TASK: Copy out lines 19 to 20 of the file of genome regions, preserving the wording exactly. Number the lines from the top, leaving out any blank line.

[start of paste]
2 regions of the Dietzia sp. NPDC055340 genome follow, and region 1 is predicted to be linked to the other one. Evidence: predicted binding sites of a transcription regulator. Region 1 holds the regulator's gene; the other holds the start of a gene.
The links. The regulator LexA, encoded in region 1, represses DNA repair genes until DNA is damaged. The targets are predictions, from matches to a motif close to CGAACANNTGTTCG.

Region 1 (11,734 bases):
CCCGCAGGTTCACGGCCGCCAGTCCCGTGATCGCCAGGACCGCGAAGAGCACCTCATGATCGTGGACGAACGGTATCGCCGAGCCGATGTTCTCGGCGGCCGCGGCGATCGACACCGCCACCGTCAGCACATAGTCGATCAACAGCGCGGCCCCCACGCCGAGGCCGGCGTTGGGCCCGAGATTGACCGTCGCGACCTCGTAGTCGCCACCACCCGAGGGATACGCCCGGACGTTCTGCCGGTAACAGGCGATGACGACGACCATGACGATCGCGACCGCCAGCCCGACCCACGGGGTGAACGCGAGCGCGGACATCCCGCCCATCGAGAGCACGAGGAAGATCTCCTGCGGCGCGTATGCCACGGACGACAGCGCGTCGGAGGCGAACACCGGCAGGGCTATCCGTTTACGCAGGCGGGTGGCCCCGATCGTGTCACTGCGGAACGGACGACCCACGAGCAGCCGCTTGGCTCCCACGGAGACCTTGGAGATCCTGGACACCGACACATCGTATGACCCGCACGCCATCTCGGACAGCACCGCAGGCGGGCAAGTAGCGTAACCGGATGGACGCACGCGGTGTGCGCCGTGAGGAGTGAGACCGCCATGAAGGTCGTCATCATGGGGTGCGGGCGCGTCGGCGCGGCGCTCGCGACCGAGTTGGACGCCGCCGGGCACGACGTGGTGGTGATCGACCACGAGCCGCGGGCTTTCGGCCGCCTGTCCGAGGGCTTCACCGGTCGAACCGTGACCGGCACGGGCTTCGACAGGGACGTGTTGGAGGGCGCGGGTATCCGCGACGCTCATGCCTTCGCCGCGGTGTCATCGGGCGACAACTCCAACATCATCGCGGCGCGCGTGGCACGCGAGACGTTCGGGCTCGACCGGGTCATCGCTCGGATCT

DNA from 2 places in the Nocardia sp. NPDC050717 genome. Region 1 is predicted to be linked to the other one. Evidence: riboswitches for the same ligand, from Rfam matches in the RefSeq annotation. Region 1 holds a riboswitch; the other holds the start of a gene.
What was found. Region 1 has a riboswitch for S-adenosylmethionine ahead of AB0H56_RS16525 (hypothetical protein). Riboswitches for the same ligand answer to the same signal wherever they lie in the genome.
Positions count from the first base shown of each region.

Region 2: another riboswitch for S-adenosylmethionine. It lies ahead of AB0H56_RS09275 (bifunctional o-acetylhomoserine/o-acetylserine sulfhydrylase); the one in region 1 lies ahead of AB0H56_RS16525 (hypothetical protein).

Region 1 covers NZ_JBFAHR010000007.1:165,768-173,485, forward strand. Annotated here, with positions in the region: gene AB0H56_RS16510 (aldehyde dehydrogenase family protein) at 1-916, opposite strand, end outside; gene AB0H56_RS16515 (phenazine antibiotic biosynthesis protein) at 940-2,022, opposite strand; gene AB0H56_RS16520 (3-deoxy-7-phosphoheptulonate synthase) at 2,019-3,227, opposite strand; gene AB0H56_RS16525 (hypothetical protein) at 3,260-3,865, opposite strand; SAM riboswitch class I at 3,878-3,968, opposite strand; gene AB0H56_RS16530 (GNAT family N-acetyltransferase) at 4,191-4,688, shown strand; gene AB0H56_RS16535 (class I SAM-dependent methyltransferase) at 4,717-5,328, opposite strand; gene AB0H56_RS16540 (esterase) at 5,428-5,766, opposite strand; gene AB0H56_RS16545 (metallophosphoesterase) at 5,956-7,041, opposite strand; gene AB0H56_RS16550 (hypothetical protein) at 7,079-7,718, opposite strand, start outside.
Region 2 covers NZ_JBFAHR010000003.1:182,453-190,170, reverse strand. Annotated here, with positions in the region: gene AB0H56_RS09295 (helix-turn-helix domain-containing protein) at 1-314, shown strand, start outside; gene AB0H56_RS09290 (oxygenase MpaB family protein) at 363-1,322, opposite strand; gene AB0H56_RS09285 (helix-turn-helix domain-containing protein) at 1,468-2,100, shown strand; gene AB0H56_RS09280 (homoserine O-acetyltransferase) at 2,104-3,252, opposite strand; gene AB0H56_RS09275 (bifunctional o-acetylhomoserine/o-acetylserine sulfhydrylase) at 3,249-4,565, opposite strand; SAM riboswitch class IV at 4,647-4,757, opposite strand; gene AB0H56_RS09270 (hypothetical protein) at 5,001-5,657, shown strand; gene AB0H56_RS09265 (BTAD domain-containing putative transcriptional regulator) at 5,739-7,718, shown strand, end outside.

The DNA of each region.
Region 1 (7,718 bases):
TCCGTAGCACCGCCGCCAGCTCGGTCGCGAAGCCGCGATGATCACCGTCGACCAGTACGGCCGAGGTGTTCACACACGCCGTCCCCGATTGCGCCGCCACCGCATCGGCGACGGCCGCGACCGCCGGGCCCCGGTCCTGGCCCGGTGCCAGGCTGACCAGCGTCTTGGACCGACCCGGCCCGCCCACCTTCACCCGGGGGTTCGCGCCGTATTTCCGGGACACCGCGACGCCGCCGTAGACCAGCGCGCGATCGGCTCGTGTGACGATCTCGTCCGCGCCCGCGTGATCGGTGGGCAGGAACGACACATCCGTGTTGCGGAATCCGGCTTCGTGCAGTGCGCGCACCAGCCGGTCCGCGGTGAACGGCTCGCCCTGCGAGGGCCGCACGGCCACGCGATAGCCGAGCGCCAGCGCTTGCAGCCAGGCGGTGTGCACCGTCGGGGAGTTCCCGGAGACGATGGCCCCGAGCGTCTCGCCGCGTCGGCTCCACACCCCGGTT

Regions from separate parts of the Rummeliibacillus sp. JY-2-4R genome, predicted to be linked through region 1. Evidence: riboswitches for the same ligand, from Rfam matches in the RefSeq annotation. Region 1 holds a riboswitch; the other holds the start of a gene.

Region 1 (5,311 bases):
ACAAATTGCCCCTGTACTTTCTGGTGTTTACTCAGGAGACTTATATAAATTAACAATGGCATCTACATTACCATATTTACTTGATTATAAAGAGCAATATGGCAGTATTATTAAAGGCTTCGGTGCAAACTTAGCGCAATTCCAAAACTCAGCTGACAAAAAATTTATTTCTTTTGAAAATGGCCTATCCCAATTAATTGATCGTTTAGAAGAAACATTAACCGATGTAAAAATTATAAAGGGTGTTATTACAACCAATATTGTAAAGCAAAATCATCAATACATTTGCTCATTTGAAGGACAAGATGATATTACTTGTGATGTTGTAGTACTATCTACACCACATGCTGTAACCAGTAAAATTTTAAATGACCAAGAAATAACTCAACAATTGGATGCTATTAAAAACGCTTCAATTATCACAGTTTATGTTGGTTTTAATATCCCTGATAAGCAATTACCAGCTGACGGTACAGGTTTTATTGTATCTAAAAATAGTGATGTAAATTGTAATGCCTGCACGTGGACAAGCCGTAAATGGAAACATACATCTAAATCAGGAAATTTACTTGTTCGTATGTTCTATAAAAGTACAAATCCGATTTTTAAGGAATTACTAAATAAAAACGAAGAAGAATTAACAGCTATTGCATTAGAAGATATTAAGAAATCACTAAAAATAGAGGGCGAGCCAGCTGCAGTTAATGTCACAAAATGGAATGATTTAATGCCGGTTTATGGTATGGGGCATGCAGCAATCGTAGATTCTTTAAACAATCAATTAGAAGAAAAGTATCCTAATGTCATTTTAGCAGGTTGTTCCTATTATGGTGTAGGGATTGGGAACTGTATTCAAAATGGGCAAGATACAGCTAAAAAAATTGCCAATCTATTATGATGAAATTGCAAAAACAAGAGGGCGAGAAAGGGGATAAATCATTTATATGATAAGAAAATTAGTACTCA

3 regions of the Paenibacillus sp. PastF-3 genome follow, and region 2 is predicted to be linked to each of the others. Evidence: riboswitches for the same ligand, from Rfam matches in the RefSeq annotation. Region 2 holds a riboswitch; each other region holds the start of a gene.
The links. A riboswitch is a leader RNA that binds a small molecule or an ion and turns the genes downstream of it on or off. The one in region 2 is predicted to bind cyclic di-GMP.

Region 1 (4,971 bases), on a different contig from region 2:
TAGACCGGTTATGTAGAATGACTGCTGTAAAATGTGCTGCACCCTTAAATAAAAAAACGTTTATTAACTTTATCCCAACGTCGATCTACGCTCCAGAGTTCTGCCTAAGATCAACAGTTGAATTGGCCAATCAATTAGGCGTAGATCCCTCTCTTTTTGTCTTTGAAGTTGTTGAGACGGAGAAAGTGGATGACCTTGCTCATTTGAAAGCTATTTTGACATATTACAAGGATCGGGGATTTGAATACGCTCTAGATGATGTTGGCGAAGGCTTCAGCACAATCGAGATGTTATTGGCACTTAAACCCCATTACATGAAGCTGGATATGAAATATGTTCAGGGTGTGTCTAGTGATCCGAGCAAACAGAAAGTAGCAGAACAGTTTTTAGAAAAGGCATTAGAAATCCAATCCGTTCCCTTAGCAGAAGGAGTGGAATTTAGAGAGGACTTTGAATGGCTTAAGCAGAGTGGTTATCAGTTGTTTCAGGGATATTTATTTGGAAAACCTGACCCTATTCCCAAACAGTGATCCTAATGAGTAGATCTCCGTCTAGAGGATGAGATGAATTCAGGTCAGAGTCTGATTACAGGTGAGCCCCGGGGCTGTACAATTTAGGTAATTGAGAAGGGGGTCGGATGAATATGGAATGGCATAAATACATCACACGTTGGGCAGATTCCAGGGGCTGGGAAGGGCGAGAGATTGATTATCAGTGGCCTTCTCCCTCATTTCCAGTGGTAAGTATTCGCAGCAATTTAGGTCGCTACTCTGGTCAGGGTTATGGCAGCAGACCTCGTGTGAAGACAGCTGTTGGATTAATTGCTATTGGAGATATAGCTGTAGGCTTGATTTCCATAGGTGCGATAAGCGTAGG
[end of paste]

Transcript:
Region 1 (4,971 bases), on a different contig from region 2:
TAGACCGGTTATGTAGAATGACTGCTGTAAAATGTGCTGCACCCTTAAATAAAAAAACGTTTATTAACTTTATCCCAACGTCGATCTACGCTCCAGAGTTCTGCCTAAGATCAACAGTTGAATTGGCCAATCAATTAGGCGTAGATCCCTCTCTTTTTGTCTTTGAAGTTGTTGAGACGGAGAAAGTGGATGACCTTGCTCATTTGAAAGCTATTTTGACATATTACAAGGATCGGGGATTTGAATACGCTCTAGATGATGTTGGCGAAGGCTTCAGCACAATCGAGATGTTATTGGCACTTAAACCCCATTACATGAAGCTGGATATGAAATATGTTCAGGGTGTGTCTAGTGATCCGAGCAAACAGAAAGTAGCAGAACAGTTTTTAGAAAAGGCATTAGAAATCCAATCCGTTCCCTTAGCAGAAGGAGTGGAATTTAGAGAGGACTTTGAATGGCTTAAGCAGAGTGGTTATCAGTTGTTTCAGGGATATTTATTTGGAAAACCTGACCCTATTCCCAAACAGTGATCCTAATGAGTAGATCTCCGTCTAGAGGATGAGATGAATTCAGGTCAGAGTCTGATTACAGGTGAGCCCCGGGGCTGTACAATTTAGGTAATTGAGAAGGGGGTCGGATGAATATGGAATGGCATAAATACATCACACGTTGGGCAGATTCCAGGGGCTGGGAAGGGCGAGAGATTGATTATCAGTGGCCTTCTCCCTCATTTCCAGTGGTAAGTATTCGCAGCAATTTAGGTCGCTACTCTGGTCAGGGTTATGGCAGCAGACCTCGTGTGAAGACAGCTGTTGGATTAATTGCTATTGGAGATATAGCTGTAGGCTTGATTTCCATAGGTGCGATAAGCGTAGG